I am not alone among college presidents who take seriously the work of Clayton Christensen and acknowledge his profound impact on conversations about the nature of enterprise in our nation, both outside and inside American higher education. This sentiment was unanimous among our Board of Trustees as well after Professor Christensen spoke to them and a number of our faculty at a recent meeting. These conversations were interesting, unsettling, and inspiring all at once.
Though some may not be persuaded that "disruptive innovation," particularly the kind brought on by numbing technological advances, will redefine how education is delivered, and conceivably how it is priced, my take is different. Much of Christensen's thinking has caused me to rethink the ways in which students are learning and will learn. Specifically, I am working through the implications of his ideas for colleges focused on the liberal arts and sciences.
This is not to say that I believe technological innovation will make the highly personal, transformative power of the residential liberal arts college a "dinosaur." Rather, Christensen's thinking and writing have prompted me to add urgency to our conversations at Centre College about how we can blend the best of what technology and technological partnerships have to offer the highly residential, personal, and engaging educational experience we offer students.
At the same time, we do not wish to become something that we are not. Embracing technology should not affect the primary way we fulfill our mission. We will always value excellent faculty who teach bright and talented young men and women in classes of between 15 and 20 students. Instead, embracing technology should mean that we imagine how some elements of what we do in the classroom, the laboratory, the practice space, and the administrative office can be enhanced, be enriched, be made more effective by including technology in the experience. In some cases, this might also include allowing technology to provide opportunity for our students we cannot provide on our own, and I recognize that this outlook may make some folks want to run for cover.
We need to move beyond the notion that the highest quality education can occur only in our classrooms, our laboratories, our practice spaces, and our overseas study locations. Partnerships with other colleges and universities, and even with technology firms, have the potential to make us a much stronger undergraduate college.
I am convinced that grabbing up, if you will, those elements of high-tech educational opportunities will afford our students the chance to encounter even richer intellectual opportunities for learning from people and places heretofore not accessible. Even more, I believe that this can be done in important educational ways in the highly residential college experience enjoyed at places like Centre College, but only by staying grounded in the liberal arts and sciences, where high-performing professors inspire students in personal and engaging ways.
The more vexing question is how exactly this gets accomplished, particularly at those private liberal arts colleges like Centre that, while deep in tradition and history, lack the kind of resources that fuel the embrace of technology at places like Stanford, Harvard, and MIT.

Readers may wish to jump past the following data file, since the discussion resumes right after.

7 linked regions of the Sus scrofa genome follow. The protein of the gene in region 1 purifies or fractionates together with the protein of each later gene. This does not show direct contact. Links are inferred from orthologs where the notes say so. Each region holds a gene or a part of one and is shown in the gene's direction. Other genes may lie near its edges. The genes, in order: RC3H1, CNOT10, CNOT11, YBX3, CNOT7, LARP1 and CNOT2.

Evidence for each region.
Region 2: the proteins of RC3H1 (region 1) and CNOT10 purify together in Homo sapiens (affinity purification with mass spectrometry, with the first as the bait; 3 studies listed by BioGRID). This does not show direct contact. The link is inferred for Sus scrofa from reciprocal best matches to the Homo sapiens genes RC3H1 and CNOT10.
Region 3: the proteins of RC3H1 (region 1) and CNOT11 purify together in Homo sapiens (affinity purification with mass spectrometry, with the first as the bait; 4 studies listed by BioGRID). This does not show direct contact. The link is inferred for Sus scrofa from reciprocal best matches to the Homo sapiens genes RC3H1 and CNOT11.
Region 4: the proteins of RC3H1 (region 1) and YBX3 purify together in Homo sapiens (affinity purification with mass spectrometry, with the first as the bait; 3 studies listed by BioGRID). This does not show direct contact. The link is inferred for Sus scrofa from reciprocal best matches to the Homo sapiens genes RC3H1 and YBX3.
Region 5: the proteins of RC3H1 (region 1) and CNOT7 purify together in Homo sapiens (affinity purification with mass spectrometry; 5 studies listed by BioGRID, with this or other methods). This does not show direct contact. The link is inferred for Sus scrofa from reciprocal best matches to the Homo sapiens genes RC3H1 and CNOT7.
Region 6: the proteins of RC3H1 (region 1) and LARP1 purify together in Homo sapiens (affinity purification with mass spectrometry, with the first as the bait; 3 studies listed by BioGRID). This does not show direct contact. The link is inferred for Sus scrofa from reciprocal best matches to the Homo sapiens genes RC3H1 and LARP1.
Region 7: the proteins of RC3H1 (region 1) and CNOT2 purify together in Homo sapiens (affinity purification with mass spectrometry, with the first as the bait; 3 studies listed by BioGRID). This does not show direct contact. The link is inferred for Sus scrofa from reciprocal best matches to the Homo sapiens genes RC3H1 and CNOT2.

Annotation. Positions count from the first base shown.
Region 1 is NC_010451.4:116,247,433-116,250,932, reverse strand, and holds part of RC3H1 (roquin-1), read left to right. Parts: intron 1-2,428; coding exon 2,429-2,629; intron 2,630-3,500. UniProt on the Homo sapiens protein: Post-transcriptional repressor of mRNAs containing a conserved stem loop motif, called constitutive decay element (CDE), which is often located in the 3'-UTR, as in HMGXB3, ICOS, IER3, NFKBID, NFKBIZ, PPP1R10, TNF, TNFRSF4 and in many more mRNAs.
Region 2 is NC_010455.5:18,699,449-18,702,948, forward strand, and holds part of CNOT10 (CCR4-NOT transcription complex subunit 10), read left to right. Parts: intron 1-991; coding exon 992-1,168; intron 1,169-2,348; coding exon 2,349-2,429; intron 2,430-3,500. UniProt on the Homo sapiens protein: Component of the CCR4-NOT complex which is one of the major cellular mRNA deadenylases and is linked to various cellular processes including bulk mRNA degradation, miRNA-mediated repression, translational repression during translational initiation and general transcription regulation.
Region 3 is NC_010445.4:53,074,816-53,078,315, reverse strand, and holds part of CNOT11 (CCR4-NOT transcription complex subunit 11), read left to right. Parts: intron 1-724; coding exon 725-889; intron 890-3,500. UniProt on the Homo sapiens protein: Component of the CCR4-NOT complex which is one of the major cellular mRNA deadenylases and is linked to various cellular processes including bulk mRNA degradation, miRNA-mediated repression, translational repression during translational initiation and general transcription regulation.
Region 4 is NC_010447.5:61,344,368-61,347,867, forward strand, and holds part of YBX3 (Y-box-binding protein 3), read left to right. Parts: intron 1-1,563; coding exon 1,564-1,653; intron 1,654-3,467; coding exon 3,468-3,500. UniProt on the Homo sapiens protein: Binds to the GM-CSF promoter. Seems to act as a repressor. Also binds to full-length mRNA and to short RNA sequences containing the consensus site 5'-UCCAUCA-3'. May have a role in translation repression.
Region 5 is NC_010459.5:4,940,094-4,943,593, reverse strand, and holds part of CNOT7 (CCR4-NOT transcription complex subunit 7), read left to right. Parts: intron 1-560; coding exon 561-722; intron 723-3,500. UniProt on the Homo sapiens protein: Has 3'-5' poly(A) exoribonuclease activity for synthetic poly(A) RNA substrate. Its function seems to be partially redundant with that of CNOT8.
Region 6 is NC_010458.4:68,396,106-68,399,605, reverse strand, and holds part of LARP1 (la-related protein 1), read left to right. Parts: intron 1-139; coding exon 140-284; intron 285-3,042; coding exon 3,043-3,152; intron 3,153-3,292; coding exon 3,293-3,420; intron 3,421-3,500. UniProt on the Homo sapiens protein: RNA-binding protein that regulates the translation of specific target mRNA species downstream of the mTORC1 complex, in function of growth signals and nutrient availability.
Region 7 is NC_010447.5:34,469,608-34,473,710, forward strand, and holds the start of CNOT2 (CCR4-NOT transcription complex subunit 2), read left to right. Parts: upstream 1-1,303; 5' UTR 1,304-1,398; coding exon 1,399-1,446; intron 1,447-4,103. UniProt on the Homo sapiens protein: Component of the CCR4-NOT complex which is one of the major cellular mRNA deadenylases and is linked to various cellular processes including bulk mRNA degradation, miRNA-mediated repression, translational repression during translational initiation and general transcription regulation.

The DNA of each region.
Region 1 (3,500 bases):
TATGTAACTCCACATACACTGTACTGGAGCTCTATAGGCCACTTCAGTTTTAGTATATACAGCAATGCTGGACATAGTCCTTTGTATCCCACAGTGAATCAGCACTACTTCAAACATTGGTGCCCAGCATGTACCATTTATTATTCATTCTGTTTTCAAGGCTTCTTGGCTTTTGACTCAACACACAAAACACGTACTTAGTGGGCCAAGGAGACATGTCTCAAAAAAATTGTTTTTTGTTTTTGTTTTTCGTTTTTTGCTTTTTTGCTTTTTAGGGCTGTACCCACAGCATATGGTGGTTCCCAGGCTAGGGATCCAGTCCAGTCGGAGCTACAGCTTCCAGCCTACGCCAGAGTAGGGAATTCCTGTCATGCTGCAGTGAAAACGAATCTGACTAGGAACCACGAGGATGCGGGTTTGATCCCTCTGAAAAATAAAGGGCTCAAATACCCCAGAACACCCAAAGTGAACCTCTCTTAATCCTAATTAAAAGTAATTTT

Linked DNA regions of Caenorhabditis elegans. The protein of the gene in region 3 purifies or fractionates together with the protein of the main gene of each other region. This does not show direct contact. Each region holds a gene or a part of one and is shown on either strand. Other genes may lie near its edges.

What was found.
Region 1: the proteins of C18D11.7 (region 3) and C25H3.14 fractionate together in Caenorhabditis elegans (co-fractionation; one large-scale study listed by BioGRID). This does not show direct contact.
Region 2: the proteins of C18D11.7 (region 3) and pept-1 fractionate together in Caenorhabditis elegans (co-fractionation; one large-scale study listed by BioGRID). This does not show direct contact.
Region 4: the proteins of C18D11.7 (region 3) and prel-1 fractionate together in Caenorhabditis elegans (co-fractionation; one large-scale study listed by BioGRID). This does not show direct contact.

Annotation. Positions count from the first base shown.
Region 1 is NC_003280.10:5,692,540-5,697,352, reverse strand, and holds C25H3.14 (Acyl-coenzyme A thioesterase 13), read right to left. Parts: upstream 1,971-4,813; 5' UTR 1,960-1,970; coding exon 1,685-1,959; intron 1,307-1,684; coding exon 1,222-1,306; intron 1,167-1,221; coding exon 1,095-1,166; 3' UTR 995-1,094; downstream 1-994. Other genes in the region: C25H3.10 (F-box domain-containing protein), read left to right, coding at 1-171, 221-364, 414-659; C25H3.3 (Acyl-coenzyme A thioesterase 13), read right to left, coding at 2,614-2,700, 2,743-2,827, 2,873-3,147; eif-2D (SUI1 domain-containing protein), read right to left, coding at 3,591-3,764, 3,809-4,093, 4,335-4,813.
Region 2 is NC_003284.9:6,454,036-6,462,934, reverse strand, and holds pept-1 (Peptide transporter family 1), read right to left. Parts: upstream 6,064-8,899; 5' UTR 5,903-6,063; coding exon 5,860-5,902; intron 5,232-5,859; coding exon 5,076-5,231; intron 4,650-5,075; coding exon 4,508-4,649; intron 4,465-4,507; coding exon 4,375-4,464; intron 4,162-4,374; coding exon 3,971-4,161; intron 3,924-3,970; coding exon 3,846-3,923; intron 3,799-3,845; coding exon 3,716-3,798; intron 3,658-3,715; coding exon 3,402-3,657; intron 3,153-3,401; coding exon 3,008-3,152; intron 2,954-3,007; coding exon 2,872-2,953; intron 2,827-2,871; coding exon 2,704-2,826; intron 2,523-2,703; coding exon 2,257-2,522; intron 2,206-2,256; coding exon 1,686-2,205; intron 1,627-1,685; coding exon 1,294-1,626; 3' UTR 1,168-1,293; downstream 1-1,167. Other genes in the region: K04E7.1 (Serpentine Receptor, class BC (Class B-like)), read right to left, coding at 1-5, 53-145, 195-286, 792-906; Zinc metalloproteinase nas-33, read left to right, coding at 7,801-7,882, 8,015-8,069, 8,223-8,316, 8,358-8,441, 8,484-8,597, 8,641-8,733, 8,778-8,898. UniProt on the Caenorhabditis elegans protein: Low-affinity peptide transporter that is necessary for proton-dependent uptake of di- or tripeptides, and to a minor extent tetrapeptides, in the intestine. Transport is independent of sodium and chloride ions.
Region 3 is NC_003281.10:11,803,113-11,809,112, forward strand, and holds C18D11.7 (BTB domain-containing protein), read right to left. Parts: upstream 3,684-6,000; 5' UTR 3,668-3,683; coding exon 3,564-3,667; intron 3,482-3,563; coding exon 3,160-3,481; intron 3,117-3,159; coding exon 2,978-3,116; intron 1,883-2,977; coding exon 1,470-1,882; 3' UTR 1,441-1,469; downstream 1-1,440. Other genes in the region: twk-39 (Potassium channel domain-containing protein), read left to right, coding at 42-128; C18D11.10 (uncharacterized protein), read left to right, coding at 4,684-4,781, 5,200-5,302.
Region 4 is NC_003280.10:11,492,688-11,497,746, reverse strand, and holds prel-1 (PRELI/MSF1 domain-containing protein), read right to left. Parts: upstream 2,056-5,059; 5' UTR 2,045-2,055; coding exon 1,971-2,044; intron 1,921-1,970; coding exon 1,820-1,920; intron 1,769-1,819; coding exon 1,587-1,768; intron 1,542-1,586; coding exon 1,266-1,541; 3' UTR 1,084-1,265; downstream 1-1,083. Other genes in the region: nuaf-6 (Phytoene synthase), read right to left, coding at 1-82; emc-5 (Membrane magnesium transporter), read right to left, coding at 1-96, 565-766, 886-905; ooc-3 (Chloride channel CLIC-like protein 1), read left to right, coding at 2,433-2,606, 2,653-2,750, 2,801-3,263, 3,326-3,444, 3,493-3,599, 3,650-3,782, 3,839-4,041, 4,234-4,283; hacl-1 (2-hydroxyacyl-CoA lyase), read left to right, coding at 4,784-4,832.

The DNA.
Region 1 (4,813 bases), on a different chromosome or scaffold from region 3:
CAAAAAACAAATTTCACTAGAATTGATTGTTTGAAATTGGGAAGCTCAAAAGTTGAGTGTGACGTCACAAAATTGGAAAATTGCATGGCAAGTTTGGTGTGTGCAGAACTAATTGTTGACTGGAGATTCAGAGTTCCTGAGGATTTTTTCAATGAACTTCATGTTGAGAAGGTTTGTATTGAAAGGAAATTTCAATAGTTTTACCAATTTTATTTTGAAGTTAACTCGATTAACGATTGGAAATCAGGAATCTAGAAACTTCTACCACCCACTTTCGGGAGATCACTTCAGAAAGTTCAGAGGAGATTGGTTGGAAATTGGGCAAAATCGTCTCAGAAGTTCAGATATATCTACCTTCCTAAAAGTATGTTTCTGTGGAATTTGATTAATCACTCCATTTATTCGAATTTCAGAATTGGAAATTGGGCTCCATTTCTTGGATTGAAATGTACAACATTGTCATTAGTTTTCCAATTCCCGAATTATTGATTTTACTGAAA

But let me return to my first paragraph and ask the question, "Why does Professor Christensen seem to be commanding the general conversation about American enterprise and higher education?"
Clay Christensen has experienced and believes the story he pens. He is a teacher and scholar who is not trying to "build an audience." He is exceedingly comfortable with playing the role of prophet in this intellectual space, defining successful business practice for the future in all aspects of enterprise. In the process, he demonstrates important leadership principles at work.
All that said, am I prepared to identify myself a disciple of "disruptive innovation" in the American Academy?
Not quite. However, I am in agreement with him that change must occur in the American academy, that the financial model for our nation's colleges and universities must be fixed, and that we must take action to be sure the learning experience students receive during their time on our campus is of the highest quality.
A great many folks contend that Professor Christensen has effectively gored our higher education ox, and they don't like it. At Centre College, our trustees, faculty, and staff are in serious conversation about these matters and others. We know that high achievement and access and quality -- foundation pieces for us at Centre -- will be a part of our future not only if we hold fast to our core values but also if we reimagine some elements of our educational experience.
And I am all for continuing the conversation, since I take heart and great pleasure in acknowledging that I don't have it all figured out.
But of this I am sure. The folks who will finish first in the variety of "races to the top" out there in a wide variety of fields -- including higher education -- are the ones who remain open to change and new ideas and fresh ways of doing. The best leaders will be the ones who hold fast to the core values of high quality education in all its different forms while looking for ways to improve the quality of their enterprise. They will be unafraid to challenge and be challenged, quick to affirm that new ways of doing and learning should not be adopted or set aside without careful review, and excited about a future where fortune -- as has always been true -- will favor the well-prepared.
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